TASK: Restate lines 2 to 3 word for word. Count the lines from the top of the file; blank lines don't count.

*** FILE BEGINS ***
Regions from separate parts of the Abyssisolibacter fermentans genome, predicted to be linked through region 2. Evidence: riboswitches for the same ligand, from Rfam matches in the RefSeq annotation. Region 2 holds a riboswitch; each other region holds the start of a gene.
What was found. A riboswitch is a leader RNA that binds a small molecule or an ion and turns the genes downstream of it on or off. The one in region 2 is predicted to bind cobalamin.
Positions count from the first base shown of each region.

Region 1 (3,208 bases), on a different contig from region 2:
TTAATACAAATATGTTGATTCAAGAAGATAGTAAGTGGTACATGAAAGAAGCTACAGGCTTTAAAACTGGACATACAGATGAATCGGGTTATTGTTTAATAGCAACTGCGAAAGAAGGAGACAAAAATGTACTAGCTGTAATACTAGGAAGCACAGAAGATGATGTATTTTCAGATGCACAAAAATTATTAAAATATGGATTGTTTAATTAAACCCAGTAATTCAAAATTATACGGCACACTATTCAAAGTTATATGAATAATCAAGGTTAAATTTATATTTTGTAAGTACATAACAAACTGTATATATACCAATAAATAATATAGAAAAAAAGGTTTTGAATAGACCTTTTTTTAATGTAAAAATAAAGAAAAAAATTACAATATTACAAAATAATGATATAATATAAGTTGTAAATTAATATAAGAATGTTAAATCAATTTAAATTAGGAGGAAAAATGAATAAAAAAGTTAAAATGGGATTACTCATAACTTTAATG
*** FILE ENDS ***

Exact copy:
What was found. A riboswitch is a leader RNA that binds a small molecule or an ion and turns the genes downstream of it on or off. The one in region 2 is predicted to bind cobalamin.
Positions count from the first base shown of each region.